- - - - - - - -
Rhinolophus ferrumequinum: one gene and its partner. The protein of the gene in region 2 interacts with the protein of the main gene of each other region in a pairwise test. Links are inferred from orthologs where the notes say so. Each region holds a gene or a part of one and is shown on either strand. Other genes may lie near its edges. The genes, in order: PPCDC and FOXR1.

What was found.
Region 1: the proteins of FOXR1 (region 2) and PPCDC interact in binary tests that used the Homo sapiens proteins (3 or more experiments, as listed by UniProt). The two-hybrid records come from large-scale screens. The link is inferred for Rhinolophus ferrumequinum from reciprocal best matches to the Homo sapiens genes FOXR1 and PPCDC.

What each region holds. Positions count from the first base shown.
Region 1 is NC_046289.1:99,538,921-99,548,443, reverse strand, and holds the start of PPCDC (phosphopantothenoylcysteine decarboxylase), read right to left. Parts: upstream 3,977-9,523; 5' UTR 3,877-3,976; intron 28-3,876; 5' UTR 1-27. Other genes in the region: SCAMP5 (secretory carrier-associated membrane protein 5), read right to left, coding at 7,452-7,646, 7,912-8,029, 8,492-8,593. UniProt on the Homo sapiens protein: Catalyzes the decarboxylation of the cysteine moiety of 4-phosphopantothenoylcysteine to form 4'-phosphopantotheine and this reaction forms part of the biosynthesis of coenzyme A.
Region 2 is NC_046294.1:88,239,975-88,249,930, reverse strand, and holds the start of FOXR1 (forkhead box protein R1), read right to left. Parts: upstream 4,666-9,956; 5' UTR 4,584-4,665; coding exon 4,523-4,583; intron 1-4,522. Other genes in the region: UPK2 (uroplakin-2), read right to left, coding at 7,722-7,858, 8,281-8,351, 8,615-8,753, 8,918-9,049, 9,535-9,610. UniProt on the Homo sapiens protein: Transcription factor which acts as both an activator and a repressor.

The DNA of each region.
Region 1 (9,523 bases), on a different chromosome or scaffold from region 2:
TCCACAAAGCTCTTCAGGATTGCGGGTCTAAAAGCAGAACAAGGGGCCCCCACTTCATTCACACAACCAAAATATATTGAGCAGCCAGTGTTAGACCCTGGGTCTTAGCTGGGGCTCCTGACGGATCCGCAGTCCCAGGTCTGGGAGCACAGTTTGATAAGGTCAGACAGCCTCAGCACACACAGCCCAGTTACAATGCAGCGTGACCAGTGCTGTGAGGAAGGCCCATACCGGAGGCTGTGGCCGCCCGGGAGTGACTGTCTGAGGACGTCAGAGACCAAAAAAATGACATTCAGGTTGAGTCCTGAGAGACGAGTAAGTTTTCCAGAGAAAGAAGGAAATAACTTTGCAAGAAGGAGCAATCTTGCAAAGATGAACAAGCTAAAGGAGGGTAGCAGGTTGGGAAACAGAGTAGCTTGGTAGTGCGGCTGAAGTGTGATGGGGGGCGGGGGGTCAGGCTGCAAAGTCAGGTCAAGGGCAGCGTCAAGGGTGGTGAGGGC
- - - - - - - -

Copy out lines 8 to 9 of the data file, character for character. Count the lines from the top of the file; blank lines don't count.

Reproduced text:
Region 1 (9,523 bases), on a different chromosome or scaffold from region 2:
TCCACAAAGCTCTTCAGGATTGCGGGTCTAAAAGCAGAACAAGGGGCCCCCACTTCATTCACACAACCAAAATATATTGAGCAGCCAGTGTTAGACCCTGGGTCTTAGCTGGGGCTCCTGACGGATCCGCAGTCCCAGGTCTGGGAGCACAGTTTGATAAGGTCAGACAGCCTCAGCACACACAGCCCAGTTACAATGCAGCGTGACCAGTGCTGTGAGGAAGGCCCATACCGGAGGCTGTGGCCGCCCGGGAGTGACTGTCTGAGGACGTCAGAGACCAAAAAAATGACATTCAGGTTGAGTCCTGAGAGACGAGTAAGTTTTCCAGAGAAAGAAGGAAATAACTTTGCAAGAAGGAGCAATCTTGCAAAGATGAACAAGCTAAAGGAGGGTAGCAGGTTGGGAAACAGAGTAGCTTGGTAGTGCGGCTGAAGTGTGATGGGGGGCGGGGGGTCAGGCTGCAAAGTCAGGTCAAGGGCAGCGTCAAGGGTGGTGAGGGC